Climbing the Wall of Worry in Impressive Fashion
Had someone told me a year ago that Greece would be on the verge of default, unemployment in the US would be above 9%, housing would be in a double dip and GDP would be under 2%, I would have said the market would be closing in on 2008 lows, not 2011 highs.
How to Make a Living by Being a Total Idiot
Changing the lens through which you view things can change everything.
I’d like to explain how your goalposts of retirement could be about to slide a LOT closer in ways you never knew possible.
If you can just catch your breath for the next few minutes and take the time to read this, life could look very different for you as soon as next week…
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That’s how the market works folks. It beats the best of them with a stick when they are expecting a carrot and it offers carrots when they look least appealing. Right now many stocks appear to have carrot written all over them, but individual investors just aren’t biting. They’re not “risky” enough. Translated, that means they are not offering the kinds of returns that investors are hoping to gain. Companies in the blue chip sector are looking pretty cheap –Cisco, Hewlett Packard, Microsoft, JP Morgan, Walmart, Teva Pharmaceuticals…all are trading at historically low valuations, some under 10 times earnings, a level not seen except in times of serious recessions. But, just like when investors shunned treasuries when they were paying 15% in the early 80s, so investors now shun dividend paying stalwarts as their average price earnings ratios approach absurdity in comparison to the market in general.
Worse still is the performance of gold stocks. While the metal has performed in stellar fashion, gold miner shares are trading at levels they enjoyed when gold was half the current price. It’s obvious that investors are expecting gold’s rally to be a flash in the pan type of event. Once again the market is offering up opportunity only to see its hand bitten.
Of course, perverse valuations work both ways, just as risk is often NOT rewarded. Let’s look at the latest spate of domestic IPOs like Linked In which traded up to some 150 times projected 2012 earnings before settling back to just 100 times earnings. Risk is in style baby! The recent spate of Chinese and Russian IPO’s are a testament to this trend as well. But, they aren’t enjoying the same rise as their North American counterparts. Seems like someone forgot to inform them about the value of transparency. If you bought, you lost. But, you’re in great company.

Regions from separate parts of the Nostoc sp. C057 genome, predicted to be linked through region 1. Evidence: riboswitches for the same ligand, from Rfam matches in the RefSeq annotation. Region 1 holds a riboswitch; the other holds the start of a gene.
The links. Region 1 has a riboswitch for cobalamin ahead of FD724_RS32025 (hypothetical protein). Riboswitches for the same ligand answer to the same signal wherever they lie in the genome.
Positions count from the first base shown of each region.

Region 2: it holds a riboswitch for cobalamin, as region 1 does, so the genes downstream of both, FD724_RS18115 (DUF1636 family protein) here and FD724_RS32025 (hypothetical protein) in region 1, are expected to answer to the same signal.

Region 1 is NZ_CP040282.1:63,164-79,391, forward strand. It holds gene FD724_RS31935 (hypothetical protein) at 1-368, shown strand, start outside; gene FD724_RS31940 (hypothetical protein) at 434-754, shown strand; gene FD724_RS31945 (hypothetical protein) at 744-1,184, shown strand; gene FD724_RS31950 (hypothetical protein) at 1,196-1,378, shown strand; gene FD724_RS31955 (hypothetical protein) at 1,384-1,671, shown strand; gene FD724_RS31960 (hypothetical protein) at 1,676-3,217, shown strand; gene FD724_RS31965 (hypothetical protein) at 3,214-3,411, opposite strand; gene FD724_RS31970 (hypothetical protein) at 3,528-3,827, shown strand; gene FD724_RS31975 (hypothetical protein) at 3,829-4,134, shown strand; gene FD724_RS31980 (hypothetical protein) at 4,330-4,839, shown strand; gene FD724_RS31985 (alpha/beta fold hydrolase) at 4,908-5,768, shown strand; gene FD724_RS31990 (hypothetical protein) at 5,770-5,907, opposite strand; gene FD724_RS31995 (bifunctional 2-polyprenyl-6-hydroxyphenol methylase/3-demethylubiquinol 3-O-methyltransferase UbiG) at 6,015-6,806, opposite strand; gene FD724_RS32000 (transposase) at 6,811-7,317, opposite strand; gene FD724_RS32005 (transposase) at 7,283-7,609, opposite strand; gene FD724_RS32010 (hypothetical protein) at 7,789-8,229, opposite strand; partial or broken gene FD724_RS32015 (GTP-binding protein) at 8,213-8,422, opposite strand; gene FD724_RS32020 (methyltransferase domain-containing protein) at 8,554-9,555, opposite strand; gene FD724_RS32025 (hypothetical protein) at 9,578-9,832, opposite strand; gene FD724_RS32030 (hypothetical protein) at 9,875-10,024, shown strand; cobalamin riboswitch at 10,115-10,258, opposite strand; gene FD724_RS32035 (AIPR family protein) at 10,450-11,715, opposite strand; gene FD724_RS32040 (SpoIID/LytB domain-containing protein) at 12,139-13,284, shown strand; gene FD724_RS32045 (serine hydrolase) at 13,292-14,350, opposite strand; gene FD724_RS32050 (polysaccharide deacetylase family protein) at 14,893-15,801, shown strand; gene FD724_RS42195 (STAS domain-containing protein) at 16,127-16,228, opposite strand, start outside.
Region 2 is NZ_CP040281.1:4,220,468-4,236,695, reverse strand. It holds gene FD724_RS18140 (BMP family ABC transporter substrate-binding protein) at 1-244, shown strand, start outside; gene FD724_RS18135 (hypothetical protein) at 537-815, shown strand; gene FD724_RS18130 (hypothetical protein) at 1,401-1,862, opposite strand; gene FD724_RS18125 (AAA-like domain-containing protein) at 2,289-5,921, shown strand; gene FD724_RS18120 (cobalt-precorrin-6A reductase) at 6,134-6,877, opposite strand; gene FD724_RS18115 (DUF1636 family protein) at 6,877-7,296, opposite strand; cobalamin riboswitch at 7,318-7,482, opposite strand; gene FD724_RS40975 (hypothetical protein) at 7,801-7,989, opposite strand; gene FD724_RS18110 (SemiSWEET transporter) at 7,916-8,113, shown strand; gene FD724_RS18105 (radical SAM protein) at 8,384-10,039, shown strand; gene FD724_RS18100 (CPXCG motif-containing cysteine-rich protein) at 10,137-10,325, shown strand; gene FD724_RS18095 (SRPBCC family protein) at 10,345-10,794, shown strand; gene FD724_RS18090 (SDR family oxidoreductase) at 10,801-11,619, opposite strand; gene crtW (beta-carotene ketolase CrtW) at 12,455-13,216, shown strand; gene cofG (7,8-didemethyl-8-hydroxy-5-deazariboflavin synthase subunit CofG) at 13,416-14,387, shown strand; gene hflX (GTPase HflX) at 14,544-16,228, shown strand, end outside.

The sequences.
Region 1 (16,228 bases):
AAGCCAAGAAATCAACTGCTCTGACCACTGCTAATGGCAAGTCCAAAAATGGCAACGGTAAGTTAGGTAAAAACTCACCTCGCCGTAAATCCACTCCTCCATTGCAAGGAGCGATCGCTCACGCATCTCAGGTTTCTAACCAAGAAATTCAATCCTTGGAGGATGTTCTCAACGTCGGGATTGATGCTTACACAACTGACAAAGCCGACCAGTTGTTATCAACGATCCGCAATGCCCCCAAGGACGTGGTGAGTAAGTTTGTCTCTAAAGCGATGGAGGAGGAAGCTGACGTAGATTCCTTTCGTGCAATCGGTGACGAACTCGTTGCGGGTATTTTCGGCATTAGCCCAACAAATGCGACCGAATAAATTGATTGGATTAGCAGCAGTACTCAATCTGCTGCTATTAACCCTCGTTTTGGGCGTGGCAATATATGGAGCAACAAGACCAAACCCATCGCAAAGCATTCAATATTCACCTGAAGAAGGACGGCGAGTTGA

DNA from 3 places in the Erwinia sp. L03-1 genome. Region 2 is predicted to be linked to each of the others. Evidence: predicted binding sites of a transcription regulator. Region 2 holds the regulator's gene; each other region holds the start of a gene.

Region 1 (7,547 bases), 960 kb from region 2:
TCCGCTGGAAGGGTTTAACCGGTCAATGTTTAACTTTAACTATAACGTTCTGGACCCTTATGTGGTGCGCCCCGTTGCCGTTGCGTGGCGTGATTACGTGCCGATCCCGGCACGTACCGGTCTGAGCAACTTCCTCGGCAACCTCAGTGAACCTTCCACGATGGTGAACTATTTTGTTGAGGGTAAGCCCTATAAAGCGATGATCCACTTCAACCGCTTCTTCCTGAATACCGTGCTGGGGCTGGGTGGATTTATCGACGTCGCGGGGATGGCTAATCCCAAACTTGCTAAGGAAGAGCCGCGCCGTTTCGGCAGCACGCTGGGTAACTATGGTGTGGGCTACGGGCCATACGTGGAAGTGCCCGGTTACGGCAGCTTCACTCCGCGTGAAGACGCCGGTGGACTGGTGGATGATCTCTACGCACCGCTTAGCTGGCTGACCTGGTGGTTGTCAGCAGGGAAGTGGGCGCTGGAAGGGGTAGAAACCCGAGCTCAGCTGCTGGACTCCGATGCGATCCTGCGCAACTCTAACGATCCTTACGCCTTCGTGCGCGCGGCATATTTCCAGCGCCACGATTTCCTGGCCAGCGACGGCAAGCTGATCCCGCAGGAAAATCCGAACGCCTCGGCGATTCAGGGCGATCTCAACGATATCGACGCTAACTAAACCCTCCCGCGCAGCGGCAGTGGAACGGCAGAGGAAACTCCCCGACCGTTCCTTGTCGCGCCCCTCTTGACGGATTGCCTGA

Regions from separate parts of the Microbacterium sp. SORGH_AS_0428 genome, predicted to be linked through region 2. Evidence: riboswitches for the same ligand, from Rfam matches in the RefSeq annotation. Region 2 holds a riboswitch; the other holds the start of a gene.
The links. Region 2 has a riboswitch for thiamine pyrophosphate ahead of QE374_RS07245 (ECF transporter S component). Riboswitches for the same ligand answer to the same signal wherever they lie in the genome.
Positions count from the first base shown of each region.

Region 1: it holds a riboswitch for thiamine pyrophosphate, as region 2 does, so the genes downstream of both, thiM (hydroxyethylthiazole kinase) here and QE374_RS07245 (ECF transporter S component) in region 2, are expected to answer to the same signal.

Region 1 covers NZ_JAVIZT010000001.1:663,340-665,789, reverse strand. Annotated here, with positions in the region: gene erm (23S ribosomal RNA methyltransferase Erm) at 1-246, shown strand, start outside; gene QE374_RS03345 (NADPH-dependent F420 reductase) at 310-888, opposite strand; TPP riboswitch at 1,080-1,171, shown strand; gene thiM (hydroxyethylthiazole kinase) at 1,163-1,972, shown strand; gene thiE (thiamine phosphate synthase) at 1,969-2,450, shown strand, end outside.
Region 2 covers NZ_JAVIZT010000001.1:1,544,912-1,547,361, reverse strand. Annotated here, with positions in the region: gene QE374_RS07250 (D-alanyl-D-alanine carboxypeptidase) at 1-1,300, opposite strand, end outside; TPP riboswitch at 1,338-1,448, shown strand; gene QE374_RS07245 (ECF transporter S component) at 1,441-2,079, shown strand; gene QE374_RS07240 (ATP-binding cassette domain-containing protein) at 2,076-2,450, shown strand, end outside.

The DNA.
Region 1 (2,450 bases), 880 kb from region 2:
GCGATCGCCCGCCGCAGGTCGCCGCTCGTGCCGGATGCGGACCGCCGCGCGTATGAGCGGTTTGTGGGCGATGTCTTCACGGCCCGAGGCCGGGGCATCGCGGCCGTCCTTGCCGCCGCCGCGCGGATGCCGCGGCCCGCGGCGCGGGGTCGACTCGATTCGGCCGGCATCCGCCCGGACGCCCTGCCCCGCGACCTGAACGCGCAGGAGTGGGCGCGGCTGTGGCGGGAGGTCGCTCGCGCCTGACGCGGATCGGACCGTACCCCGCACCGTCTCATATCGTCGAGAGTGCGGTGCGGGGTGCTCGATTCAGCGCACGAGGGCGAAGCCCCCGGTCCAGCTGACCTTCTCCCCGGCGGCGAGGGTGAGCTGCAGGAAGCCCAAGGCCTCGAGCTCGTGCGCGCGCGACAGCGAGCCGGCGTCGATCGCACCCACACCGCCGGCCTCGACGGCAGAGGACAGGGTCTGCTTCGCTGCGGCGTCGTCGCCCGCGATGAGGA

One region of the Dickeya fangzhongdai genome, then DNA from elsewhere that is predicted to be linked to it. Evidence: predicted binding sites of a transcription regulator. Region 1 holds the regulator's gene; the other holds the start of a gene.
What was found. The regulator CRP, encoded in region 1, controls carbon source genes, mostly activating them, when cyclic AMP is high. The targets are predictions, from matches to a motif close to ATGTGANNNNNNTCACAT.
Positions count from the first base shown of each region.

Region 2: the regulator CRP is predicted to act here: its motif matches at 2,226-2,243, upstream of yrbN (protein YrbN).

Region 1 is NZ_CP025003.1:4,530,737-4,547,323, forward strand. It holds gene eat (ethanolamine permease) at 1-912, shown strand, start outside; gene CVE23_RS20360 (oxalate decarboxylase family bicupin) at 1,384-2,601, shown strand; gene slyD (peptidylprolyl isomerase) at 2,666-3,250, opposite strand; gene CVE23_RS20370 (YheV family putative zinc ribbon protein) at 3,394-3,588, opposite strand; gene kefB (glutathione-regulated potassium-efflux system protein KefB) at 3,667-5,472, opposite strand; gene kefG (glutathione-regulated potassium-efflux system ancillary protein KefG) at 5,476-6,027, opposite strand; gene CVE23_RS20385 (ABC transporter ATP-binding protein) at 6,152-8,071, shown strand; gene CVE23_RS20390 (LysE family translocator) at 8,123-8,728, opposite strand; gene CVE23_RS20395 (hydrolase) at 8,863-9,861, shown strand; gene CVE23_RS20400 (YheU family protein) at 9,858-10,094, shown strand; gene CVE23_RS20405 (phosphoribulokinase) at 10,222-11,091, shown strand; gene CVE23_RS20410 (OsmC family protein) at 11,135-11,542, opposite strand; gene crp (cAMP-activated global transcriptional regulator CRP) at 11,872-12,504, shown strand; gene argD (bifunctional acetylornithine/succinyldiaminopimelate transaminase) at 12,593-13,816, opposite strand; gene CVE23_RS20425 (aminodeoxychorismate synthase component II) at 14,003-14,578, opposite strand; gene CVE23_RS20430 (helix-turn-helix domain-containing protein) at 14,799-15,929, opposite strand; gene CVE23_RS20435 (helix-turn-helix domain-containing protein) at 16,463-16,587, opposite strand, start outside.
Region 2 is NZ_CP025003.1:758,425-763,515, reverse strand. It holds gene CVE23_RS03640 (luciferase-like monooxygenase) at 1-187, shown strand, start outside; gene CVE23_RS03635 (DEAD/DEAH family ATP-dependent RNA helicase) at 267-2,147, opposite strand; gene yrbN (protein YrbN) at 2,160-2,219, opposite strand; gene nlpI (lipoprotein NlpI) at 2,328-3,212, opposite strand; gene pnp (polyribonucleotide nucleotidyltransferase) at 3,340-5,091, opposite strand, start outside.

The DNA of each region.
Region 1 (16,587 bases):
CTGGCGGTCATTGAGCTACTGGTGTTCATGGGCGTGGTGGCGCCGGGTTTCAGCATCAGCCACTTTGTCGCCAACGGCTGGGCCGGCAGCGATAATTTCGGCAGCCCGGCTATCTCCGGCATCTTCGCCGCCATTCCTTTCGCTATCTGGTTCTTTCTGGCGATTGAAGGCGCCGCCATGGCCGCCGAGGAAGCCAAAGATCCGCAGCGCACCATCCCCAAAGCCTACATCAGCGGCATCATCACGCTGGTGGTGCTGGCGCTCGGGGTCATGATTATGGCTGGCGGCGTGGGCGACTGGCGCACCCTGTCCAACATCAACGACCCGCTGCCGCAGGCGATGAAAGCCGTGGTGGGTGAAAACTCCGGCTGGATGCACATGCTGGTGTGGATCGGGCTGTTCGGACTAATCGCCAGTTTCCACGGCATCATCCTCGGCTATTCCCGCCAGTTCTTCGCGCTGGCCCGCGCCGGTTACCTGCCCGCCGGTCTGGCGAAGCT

Uber fund manager John Paulson recently got his head, and those of many others who invested in his fund, handed to him. Turns out he was the big investor in a Chinese forestry company, based in China and listed in Canada. A couple of months ago the shares were flirting with the $20 mark. Today they trade under $2 as allegations of fraudulent accounting practices are leveled at the company. Paulson sold his entire stake –after the news was released taking a loss of several hundred million according to the difference between high and low prices.
Chinese companies are usually suspect when it comes to transparency. It’s not that they don’t make money…they tend to do so at the expense of shareholders as opposed to for their benefit. Yet, more Chinese IPOs are coming to market in the coming weeks – a scary prospect indeed.
Judging by what investors are saying and what they are actually doing, it seems that they are just as confused as ever. And it also appears that the confusion is biased to risk as opposed to risk aversion. While not a recipe for total disaster, it does drive home the point that greed rules the day while fear is relegated to the back of the bus…for now.
IN the past week, that ugly indicator that I refer to frequently, the VIX or Volatility Index, is positively flying, approaching 25 for the first time in a while, on jitters about the markets and the economy. The VIX is trending higher and that is a bad omen for the market from a historical sense. Yet, even in the face of rising VIX (a sign of complacency), the market wants to push upward. The wall, apparently, is still not high enough to scare off hungry investors looking to make a few bucks.
The ‘Bug’ in Your Bank
If you could hack into your bank, how many zeros would you add to your balance?
There’s 9 ‘bugs’ in the big-banks’ super-computers and they’ve already made a few people on the inside rich…
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